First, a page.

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Biochemistry. 2010 Apr 13;49(14):3031-9. doi: 10.1021/bi901444w.

Simultaneous single-molecule fluorescence and conductivity studies reveal distinct classes of Abeta species on lipid bilayers.

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Department of Biological Chemistry, University of Michigan, Ann Arbor, Michigan 48109, USA.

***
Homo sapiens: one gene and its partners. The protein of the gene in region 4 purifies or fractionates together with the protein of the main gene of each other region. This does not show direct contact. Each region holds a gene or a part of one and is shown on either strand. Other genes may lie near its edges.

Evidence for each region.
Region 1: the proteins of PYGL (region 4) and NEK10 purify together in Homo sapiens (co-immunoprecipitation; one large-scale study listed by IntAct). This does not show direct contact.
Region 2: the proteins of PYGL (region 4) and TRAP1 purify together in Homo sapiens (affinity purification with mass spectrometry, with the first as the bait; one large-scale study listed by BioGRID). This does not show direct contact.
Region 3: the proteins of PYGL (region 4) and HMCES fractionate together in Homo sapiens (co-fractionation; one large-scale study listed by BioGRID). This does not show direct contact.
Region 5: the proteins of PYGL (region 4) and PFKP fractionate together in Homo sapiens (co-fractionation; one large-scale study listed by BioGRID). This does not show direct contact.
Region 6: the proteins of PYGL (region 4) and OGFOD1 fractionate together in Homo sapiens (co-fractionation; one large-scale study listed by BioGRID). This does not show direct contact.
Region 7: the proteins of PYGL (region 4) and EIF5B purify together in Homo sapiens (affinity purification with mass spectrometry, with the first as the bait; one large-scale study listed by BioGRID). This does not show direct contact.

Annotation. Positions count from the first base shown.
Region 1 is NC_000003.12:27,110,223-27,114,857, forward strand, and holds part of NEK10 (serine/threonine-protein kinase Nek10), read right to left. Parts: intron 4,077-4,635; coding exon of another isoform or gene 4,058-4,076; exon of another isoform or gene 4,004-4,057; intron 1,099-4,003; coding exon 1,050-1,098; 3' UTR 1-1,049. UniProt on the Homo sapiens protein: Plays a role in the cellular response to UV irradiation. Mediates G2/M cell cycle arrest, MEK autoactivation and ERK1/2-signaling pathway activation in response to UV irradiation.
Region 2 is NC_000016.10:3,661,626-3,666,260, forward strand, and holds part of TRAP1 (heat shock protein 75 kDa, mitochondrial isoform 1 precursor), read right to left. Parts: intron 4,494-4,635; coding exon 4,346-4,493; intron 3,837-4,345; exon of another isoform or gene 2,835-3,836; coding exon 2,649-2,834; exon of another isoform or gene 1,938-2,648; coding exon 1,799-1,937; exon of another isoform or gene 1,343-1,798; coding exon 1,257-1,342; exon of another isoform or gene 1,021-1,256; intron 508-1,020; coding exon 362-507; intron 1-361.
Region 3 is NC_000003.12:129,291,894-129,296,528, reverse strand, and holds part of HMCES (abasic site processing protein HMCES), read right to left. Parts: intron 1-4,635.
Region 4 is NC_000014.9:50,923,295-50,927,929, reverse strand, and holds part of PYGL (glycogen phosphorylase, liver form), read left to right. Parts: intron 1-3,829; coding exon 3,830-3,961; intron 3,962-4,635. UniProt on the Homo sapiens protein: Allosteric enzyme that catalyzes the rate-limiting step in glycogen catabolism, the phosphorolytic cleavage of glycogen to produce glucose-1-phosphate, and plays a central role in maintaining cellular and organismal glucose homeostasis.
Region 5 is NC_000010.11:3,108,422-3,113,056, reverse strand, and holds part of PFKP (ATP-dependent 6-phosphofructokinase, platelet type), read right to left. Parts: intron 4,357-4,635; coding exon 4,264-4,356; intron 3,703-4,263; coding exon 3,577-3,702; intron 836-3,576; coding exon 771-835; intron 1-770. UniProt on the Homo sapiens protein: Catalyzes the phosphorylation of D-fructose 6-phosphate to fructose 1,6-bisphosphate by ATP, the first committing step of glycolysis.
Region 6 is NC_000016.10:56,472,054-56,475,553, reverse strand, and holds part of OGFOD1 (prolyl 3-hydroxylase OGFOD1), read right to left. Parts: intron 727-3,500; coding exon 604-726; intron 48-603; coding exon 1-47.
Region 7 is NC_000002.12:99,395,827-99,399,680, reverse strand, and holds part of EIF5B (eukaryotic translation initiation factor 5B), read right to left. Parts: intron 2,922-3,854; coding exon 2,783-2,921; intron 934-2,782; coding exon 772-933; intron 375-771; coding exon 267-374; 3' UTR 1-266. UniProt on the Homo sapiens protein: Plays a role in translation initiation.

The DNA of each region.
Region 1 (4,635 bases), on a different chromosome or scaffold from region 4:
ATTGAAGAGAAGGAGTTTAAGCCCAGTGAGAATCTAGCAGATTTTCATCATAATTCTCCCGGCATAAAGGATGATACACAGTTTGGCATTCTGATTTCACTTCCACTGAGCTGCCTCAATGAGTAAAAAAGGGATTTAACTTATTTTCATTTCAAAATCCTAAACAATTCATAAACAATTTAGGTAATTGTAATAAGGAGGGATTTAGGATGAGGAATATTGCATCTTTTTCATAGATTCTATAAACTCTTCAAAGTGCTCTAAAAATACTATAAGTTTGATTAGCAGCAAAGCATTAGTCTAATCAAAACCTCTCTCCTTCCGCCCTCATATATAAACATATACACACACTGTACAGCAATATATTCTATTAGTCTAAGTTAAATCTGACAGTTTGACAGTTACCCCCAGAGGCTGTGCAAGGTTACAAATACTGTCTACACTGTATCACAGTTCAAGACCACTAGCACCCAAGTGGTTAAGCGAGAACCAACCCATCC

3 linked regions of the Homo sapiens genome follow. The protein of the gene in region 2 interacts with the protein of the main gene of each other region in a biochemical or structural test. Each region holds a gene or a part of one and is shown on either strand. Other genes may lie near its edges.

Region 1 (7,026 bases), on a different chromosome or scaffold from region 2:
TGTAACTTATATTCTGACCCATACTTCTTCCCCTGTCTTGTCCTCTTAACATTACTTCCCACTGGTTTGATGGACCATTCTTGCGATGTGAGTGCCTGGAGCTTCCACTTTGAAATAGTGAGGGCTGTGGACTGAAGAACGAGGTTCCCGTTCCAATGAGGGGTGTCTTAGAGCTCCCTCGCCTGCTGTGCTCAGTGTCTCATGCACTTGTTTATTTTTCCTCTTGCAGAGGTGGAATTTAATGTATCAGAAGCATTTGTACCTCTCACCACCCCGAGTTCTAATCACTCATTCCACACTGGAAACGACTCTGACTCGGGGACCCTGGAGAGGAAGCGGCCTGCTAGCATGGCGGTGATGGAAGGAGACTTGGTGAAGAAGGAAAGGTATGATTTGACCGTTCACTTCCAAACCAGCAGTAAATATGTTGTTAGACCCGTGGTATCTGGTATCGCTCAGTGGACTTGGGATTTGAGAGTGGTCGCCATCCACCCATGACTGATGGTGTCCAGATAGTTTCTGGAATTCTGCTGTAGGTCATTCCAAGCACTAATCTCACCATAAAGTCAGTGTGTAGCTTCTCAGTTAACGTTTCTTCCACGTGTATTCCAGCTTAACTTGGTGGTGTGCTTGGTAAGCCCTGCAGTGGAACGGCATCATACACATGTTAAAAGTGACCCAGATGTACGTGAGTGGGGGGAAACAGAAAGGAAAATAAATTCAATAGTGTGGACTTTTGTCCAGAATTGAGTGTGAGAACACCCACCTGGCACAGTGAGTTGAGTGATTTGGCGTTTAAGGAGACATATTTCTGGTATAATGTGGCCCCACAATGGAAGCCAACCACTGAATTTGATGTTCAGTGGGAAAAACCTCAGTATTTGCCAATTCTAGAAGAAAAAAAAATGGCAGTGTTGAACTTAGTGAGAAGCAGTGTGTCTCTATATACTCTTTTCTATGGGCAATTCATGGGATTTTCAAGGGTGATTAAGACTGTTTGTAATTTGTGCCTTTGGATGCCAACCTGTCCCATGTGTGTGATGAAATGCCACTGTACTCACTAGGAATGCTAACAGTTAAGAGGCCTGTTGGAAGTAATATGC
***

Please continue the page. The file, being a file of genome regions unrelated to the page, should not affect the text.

The extracellular senile plaques prevalent in brain tissue in Alzheimer's disease (AD) are composed of amyloid fibrils formed by the Abeta peptide. These fibrils have been traditionally believed to be featured in neurotoxicity; however, numerous recent studies provide evidence that cytotoxicity in AD may be associated with low-molecular weight oligomers of Abeta that associate with neuronal membranes and may lead to membrane permeabilization and disruption of the ion balance in the cell. The underlying mechanism leading to disruption of the membrane is the subject of many recent studies. Here we report the application of single-molecule optical detection, using fluorescently labeled human Alphabeta40, combined with membrane conductivity measurements, to monitor the interaction of single-oligomeric peptide structures with model planar black lipid membranes (BLMs). In a qualitative study, we show that the binding of Alphabeta to the membrane can be described by three distinctly different behaviors, depending on the Alphabeta monomer concentration. For concentrations much below 10 nM, there is uniform binding of monomers over the surface of the membrane with no evidence of oligomer formation or membrane permeabilization. Between 10 nM and a few hundred nanomolar, the uniform monomer binding is accompanied by the presence of peptide species ranging from dimers to small oligomers. The dimers are not found to permeabilize the membrane, but the larger oligomers lead to permeabilization with individual oligomers producing ion conductances of <10 pS/pore. At higher concentrations, perhaps beyond physiologically relevant concentrations, larger extended and dynamic structures are found with large conductances (hundreds of picosiemens), suggesting a major disruption of the membrane.

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